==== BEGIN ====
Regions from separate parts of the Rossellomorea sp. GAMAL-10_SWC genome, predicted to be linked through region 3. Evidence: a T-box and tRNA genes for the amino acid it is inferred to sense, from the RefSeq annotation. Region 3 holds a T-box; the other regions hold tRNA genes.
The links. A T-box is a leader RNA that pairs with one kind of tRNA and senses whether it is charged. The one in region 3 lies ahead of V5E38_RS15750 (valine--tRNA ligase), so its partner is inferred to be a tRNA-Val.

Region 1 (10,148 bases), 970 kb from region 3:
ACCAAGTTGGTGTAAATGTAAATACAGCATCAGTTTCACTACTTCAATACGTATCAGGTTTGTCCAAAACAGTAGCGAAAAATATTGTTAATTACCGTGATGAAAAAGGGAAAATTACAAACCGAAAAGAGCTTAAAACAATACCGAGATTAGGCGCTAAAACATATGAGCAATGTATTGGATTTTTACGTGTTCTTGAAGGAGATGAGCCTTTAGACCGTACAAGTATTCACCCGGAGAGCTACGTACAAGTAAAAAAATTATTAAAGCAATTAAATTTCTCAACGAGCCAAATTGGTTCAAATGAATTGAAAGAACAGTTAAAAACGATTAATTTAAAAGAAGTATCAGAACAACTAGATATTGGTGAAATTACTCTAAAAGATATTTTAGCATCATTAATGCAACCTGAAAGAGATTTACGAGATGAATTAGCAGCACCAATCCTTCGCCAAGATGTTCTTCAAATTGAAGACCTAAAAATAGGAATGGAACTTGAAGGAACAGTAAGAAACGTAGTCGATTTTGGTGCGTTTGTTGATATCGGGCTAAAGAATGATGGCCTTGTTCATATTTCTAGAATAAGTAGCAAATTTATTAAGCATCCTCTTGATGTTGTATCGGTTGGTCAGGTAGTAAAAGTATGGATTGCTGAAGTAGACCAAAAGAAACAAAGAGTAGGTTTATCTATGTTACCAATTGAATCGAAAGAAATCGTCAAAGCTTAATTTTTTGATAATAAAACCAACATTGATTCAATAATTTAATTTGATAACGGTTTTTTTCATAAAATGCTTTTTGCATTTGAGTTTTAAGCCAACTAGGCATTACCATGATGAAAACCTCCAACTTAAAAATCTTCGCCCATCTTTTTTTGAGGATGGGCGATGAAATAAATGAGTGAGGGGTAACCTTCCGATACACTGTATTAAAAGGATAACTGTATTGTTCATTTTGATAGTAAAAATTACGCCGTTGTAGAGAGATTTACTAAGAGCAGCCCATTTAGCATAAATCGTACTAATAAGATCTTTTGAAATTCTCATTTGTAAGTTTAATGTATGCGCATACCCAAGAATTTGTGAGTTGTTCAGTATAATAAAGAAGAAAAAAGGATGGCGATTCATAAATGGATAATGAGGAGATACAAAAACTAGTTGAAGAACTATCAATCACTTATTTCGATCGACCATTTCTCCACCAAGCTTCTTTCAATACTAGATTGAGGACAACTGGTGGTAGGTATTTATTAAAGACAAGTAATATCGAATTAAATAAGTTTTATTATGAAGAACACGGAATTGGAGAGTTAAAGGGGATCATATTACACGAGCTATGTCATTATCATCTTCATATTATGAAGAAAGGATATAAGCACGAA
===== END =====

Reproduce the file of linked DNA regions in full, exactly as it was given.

Regions from separate parts of the Rossellomorea sp. GAMAL-10_SWC genome, predicted to be linked through region 3. Evidence: a T-box and tRNA genes for the amino acid it is inferred to sense, from the RefSeq annotation. Region 3 holds a T-box; the other regions hold tRNA genes.
The links. A T-box is a leader RNA that pairs with one kind of tRNA and senses whether it is charged. The one in region 3 lies ahead of V5E38_RS15750 (valine--tRNA ligase), so its partner is inferred to be a tRNA-Val.

Region 1 (10,148 bases), 970 kb from region 3:
ACCAAGTTGGTGTAAATGTAAATACAGCATCAGTTTCACTACTTCAATACGTATCAGGTTTGTCCAAAACAGTAGCGAAAAATATTGTTAATTACCGTGATGAAAAAGGGAAAATTACAAACCGAAAAGAGCTTAAAACAATACCGAGATTAGGCGCTAAAACATATGAGCAATGTATTGGATTTTTACGTGTTCTTGAAGGAGATGAGCCTTTAGACCGTACAAGTATTCACCCGGAGAGCTACGTACAAGTAAAAAAATTATTAAAGCAATTAAATTTCTCAACGAGCCAAATTGGTTCAAATGAATTGAAAGAACAGTTAAAAACGATTAATTTAAAAGAAGTATCAGAACAACTAGATATTGGTGAAATTACTCTAAAAGATATTTTAGCATCATTAATGCAACCTGAAAGAGATTTACGAGATGAATTAGCAGCACCAATCCTTCGCCAAGATGTTCTTCAAATTGAAGACCTAAAAATAGGAATGGAACTTGAAGGAACAGTAAGAAACGTAGTCGATTTTGGTGCGTTTGTTGATATCGGGCTAAAGAATGATGGCCTTGTTCATATTTCTAGAATAAGTAGCAAATTTATTAAGCATCCTCTTGATGTTGTATCGGTTGGTCAGGTAGTAAAAGTATGGATTGCTGAAGTAGACCAAAAGAAACAAAGAGTAGGTTTATCTATGTTACCAATTGAATCGAAAGAAATCGTCAAAGCTTAATTTTTTGATAATAAAACCAACATTGATTCAATAATTTAATTTGATAACGGTTTTTTTCATAAAATGCTTTTTGCATTTGAGTTTTAAGCCAACTAGGCATTACCATGATGAAAACCTCCAACTTAAAAATCTTCGCCCATCTTTTTTTGAGGATGGGCGATGAAATAAATGAGTGAGGGGTAACCTTCCGATACACTGTATTAAAAGGATAACTGTATTGTTCATTTTGATAGTAAAAATTACGCCGTTGTAGAGAGATTTACTAAGAGCAGCCCATTTAGCATAAATCGTACTAATAAGATCTTTTGAAATTCTCATTTGTAAGTTTAATGTATGCGCATACCCAAGAATTTGTGAGTTGTTCAGTATAATAAAGAAGAAAAAAGGATGGCGATTCATAAATGGATAATGAGGAGATACAAAAACTAGTTGAAGAACTATCAATCACTTATTTCGATCGACCATTTCTCCACCAAGCTTCTTTCAATACTAGATTGAGGACAACTGGTGGTAGGTATTTATTAAAGACAAGTAATATCGAATTAAATAAGTTTTATTATGAAGAACACGGAATTGGAGAGTTAAAGGGGATCATATTACACGAGCTATGTCATTATCATCTTCATATTATGAAGAAAGGATATAAGCACGAA